I don’t give a f––– if we ever win one of their little trinkets

I used to live in Hollywood.  I worked for a major studio.  I worked for one of the largest film distribution companies. 

Guess what?  Lily white.  Token Asian, Arab, whatever.  The people upstairs were never Black or Hispanic.

So today, when I read  that David Simon actually wants the Hollywood community to stiff the show at this point, it made sense.  Also, I found out that it’s Obama’s favorite show.  There’s some street cred, I guess.But see, the reason we watch the show is because it is so real.  It disgusts me when people say how stereotypical the show is when they’ve seen an episode or two.  No,  the show is real.  Read The Corner. Simon and Burns spent a year on Fayette street.  Don’t tell me that they don’t understand what’s real and what isn’t.

The reality of the writing is what intimidates Hollywood so. They know that they can’t pull it off. They can’t pull off a majority Black cast without pandering. They can’t pull off shooting on location. The Wire pisses off Hollywood to no end, and that, my friends, is a very, very good thing.

But hey, after all, The Wire isn’t just a show – it’s “The Bicycle Thief

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10 Comments

  1. Your comments bring to mind Margaret Cho’s experience with her very short-lived sitcom, All American Girl, an experience that very literally almost killed her:

    Producers told Cho at different times during production that she was “too Asian” and, paradoxically, that she was “not Asian enough”. At one point during the course of the show, producers hired a coach to teach Cho how to “be more Asian”

  2. It’s not a question of their whiteness, it’s a question of their wanting to craft an image to pander to an audience for ratings. Simon ain’t exactly Louis Farrakhan, yet he and his writers get it right. Why? Because they don’t give a fuck about broadening their audience demographic. They have a vision, they have a story to tell, they understand the setting and its characters, and they write accordingly.

    It’ll be interesting to see if his New Orleans project can maintain the same level of accuracy. He’s not from here, and everybody who ain’t from here who has ever tried to tell our story has fucked it up, with the recent very spectacular exception of Spike Lee’s “When The Levees Broke”. But I have faith.

  3. So the fact that I just failed to close my italics tag I’m sure I’m never going to live down.

  4. Bwaaa ha ha ha. You been tagged.

    The name David Simon came up when discussing something among faculty at my place of employment. One of my best friends, a black professor, who had seen snippets of both The Corner and The Wire, stated that these shows were stereotyping Black youth.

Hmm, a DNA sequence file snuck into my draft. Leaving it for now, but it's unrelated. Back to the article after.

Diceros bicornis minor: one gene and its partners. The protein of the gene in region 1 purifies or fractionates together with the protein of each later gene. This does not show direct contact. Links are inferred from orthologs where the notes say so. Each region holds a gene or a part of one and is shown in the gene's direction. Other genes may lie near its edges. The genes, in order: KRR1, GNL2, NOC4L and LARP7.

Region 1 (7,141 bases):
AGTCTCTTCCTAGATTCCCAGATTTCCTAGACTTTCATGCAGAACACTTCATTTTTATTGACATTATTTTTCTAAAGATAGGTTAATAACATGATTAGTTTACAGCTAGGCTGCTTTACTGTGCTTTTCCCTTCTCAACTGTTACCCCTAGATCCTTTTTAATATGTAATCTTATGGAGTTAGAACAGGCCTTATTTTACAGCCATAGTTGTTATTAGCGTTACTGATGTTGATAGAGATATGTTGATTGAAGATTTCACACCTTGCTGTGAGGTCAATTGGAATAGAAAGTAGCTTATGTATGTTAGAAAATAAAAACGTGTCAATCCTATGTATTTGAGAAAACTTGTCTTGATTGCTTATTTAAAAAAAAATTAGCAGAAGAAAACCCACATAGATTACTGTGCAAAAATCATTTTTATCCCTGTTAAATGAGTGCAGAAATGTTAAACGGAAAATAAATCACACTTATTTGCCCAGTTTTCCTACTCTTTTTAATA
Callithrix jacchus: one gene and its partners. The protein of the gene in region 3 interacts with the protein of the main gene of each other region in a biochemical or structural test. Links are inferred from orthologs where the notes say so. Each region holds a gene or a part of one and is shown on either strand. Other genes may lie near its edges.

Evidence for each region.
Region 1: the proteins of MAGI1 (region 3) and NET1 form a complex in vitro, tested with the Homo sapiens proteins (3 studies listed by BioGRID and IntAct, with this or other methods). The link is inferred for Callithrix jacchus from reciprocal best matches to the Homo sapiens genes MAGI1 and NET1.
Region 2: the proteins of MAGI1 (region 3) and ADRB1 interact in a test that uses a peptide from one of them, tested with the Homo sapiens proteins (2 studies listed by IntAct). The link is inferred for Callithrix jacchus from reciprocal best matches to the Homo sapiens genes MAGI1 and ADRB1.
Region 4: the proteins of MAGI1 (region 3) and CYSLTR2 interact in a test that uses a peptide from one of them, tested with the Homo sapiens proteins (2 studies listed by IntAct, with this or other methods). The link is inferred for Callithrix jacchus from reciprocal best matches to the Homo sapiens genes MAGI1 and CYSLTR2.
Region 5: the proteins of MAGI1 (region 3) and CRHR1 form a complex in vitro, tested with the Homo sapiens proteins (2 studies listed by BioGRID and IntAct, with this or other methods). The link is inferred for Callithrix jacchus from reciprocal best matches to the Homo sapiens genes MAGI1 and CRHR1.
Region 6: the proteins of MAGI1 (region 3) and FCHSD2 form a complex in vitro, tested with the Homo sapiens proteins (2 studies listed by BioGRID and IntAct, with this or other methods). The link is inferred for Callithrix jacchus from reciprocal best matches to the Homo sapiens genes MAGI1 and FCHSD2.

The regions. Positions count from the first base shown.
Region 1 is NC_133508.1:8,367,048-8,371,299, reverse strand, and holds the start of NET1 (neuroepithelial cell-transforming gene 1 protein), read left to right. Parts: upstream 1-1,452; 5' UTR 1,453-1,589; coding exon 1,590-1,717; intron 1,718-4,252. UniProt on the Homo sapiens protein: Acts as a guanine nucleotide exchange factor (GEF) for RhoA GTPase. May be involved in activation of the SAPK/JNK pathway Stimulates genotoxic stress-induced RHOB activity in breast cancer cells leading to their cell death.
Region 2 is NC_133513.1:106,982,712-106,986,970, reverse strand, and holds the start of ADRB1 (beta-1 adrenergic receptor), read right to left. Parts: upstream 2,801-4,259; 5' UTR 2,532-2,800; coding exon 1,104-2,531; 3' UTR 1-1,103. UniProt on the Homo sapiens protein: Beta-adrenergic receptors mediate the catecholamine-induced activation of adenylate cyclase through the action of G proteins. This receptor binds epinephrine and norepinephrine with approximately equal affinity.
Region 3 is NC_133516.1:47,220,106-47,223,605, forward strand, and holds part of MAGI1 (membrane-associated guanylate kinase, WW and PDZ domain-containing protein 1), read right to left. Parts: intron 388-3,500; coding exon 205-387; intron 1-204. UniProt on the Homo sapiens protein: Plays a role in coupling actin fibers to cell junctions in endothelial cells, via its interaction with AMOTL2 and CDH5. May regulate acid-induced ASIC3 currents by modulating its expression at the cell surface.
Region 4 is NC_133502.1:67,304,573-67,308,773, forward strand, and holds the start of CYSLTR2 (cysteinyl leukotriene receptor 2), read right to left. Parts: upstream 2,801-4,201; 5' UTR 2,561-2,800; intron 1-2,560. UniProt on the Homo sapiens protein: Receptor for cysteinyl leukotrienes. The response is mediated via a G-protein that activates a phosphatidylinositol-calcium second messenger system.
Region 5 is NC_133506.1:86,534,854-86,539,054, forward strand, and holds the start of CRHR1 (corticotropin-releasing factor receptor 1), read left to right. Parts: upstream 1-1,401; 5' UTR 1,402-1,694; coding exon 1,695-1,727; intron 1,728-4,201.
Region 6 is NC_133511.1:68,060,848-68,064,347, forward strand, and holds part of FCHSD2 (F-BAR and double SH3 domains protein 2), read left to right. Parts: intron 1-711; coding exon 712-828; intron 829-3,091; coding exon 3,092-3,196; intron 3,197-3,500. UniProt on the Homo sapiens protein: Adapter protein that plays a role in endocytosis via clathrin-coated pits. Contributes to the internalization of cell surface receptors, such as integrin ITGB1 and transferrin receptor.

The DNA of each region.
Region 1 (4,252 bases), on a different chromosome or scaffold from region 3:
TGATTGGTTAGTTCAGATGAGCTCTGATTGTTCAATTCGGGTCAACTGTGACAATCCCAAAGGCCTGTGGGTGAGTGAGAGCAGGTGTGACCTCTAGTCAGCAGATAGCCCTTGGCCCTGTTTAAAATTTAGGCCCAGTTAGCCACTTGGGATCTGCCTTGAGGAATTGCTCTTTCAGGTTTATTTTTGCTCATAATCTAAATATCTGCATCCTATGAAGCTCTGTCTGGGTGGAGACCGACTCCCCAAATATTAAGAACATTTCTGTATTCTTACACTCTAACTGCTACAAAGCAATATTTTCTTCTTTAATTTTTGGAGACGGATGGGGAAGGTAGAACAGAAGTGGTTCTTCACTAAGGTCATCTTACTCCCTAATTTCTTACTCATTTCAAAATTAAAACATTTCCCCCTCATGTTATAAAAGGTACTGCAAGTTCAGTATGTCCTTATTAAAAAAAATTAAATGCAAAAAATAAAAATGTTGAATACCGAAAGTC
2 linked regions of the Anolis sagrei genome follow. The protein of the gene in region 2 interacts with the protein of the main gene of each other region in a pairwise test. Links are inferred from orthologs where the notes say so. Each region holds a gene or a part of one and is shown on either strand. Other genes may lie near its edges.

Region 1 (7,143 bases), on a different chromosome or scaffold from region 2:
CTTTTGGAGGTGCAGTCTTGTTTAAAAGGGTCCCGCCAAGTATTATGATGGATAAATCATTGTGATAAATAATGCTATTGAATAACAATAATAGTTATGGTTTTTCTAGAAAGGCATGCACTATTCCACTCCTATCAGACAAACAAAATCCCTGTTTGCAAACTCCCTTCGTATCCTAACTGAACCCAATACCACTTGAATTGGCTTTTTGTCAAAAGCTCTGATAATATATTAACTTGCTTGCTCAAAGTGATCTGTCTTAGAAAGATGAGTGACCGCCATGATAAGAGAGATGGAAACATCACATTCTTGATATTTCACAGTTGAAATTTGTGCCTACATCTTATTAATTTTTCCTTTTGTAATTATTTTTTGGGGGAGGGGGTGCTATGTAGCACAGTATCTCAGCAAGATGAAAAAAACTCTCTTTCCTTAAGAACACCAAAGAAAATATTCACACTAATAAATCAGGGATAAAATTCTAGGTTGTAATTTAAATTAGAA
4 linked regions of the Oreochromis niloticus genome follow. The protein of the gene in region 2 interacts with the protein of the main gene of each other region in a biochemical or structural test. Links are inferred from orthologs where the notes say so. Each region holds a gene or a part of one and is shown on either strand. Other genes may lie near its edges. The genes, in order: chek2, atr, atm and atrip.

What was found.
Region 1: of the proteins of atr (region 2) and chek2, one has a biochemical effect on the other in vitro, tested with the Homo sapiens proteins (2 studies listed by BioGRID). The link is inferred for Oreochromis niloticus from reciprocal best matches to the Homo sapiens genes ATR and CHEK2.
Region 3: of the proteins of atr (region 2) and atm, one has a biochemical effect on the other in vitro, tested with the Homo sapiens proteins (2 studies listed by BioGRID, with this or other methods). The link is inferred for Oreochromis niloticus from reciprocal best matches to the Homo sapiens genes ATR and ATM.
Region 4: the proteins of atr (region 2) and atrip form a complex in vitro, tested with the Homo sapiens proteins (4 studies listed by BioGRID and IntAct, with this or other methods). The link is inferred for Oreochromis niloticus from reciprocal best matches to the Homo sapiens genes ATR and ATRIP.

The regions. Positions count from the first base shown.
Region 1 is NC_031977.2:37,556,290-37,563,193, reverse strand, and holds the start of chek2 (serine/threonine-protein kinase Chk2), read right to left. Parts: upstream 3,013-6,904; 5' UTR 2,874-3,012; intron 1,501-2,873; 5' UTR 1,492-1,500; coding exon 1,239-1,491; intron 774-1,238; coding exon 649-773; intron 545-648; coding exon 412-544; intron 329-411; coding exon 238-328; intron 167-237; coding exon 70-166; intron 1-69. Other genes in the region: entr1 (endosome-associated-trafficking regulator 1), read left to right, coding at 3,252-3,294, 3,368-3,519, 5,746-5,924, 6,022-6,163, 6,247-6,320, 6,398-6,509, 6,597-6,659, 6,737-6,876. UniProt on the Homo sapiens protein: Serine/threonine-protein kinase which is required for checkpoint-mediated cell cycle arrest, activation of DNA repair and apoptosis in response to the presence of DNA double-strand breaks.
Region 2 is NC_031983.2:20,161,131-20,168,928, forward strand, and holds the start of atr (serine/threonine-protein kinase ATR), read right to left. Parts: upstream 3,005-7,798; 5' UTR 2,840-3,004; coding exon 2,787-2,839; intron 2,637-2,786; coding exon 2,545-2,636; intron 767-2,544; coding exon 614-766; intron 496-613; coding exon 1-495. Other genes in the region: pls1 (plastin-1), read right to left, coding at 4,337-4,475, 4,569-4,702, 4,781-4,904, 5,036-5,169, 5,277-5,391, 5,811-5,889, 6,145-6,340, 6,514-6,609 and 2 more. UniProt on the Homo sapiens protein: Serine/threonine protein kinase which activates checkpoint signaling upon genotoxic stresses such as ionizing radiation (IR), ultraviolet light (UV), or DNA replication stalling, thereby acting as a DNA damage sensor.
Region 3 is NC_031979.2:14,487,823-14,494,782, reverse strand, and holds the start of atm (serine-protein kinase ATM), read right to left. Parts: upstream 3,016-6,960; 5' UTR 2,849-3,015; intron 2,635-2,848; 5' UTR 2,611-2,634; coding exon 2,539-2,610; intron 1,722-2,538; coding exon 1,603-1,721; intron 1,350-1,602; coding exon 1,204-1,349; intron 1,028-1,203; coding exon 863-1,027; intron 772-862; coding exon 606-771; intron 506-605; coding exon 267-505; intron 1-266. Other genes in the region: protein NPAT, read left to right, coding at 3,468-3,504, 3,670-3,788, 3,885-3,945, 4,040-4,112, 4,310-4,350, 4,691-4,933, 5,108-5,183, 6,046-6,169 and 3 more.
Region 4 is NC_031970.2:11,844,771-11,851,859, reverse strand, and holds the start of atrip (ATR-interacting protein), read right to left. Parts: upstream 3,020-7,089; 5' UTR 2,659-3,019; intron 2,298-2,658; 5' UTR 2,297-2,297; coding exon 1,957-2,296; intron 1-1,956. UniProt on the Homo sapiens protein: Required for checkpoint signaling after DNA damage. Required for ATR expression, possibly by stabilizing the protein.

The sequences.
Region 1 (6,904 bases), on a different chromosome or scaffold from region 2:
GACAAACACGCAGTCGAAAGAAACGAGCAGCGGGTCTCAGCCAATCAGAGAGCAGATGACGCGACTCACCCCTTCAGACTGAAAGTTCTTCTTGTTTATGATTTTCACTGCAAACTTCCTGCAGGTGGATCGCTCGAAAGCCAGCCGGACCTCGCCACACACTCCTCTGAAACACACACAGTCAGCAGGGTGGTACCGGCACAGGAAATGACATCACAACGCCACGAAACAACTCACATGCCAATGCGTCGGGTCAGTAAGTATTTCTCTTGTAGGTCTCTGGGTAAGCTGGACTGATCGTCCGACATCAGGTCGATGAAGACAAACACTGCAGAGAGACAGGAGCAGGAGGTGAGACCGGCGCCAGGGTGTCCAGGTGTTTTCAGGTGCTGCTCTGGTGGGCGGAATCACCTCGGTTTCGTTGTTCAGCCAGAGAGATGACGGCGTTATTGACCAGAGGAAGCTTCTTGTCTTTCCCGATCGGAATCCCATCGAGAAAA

I tried to explain to him that The Corner was an ethnographic tome based upon Simon and Burns spending an entire year on a Fayette Street corner. I even offered to lend him my copy (a first edition, mind you), so he could see for himself. Yet this guy, born on the south side of Chicago and a PhD, refused. He only saw it as a black/white thing. He will ever only see it as a black/white thing.

    If their mind’s made up, then their mind’s made up.

  5. Closed your tags, Ray.

    Gimme a dollar!

  6. Because they don’t give a fuck about broadening their audience demographic. They have a vision, they have a story to tell, they understand the setting and its characters, and they write accordingly

    But having chosen such a politically and racially charged environment for a drama, so many creative decisions necessarily involve conscious choices about race and class that could be ruinous if done poorly. It’s one hell of an edge they cut on The Wire…obviously too sharp for Hollywood’s taste.

    If Hollywood is as homogeneous as Ashley says, I’d agree the whiteness and ego alone is an unsurmountable obstacle blocking their ability to make great shows about an increasingly diverse world. There certainly isn’t much coming out of Hollywood to contradict this notion lately. It also sounds rather shameful in this day and age.

    So the fact that I just failed to close my italics tag I’m sure I’m never going to live down.

    I’ll edit the tag for ya Francis… a pack of smokes and you have to sit down to pee for a week.

  7. Damn, I took a phone call and virgo closes the lil’ hopper’s tags. Don’t mess with my bizness now!

  8. Caveat: my experience was in Hollyweird in the late 80s / early 90s. Maybe it’s opened up a bit. I doubt it.

    Also, I taught a Project Management class this past December in Bahrain. In a couple of discussions, we had to determine if a project was feasible. One project was a new movie, hopefully the see for a series of movies, based upon an Arabic version of Luke Skywalker.

    The entire class said that they would not use an Arabian as a lead character in a global release. They, to a person, said that making the lead character Arabic would limit the market.

    Sad, ain’t it.

  9. I still think the Emmy diss is all about jobs and money. Why would the average Emmy voter stick his neck out and vote for a show that’s shot and produced in Baltimore when none of his friends work on it or draw a pay check from it? All the vote will do is reduce their chances of working on some other show produced in LA? Baltimore is not on the Emmy radar and never will be, and the fact that “The Wire” is produced with a predominantly black cast without ratings success in mind makes it incomprehensible to your average studio hack.

  10. Don’t mess with my bizness now!

    60/40. Take it or I post the Butter Girl video


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